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Tennessee stays ranked 35th in child well-being study
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NASHVILLE, Tenn. (AP) — Tennessee remains ranked 35th in an annual child well-being study for a second-straight year.
The 2018 KIDS COUNT Data Book released Wednesday by the Annie E. Casey Foundation shows that more than 60 percent of 3- and 4-year-olds in Tennessee lack access to pre-Kindergarten. It also says 12 percent of high school students don't graduate on time.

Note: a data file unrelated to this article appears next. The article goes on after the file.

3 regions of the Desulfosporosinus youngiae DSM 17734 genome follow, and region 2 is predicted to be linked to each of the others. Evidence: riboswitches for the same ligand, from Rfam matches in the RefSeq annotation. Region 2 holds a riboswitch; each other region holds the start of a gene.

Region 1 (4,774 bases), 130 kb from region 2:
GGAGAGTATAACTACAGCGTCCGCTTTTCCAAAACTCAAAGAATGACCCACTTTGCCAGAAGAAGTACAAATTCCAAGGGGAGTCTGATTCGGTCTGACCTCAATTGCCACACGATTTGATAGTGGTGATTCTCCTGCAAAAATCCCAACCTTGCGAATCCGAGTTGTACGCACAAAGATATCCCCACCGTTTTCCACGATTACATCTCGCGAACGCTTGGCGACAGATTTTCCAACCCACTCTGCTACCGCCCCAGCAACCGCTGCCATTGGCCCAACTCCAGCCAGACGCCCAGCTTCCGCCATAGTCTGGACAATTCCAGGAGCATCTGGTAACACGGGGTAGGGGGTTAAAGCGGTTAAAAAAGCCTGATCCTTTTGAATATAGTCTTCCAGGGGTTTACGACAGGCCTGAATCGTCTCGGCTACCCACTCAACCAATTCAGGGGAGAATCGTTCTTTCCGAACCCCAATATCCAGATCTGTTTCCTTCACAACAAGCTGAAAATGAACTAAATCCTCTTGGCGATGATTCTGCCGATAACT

It says Tennessee ranked 27th in health, compared to 26th last year. Tennessee went from 35th to 33rd in economic well-being; 33rd to 35th in education; and 40th to 38th in family and community.

More than 9 percent of Tennessee babies were born less than 5 pounds, 1.1 percentage points higher than the national average. Babies born addicted to drugs are more likely to be born prematurely and at a low birth-weight.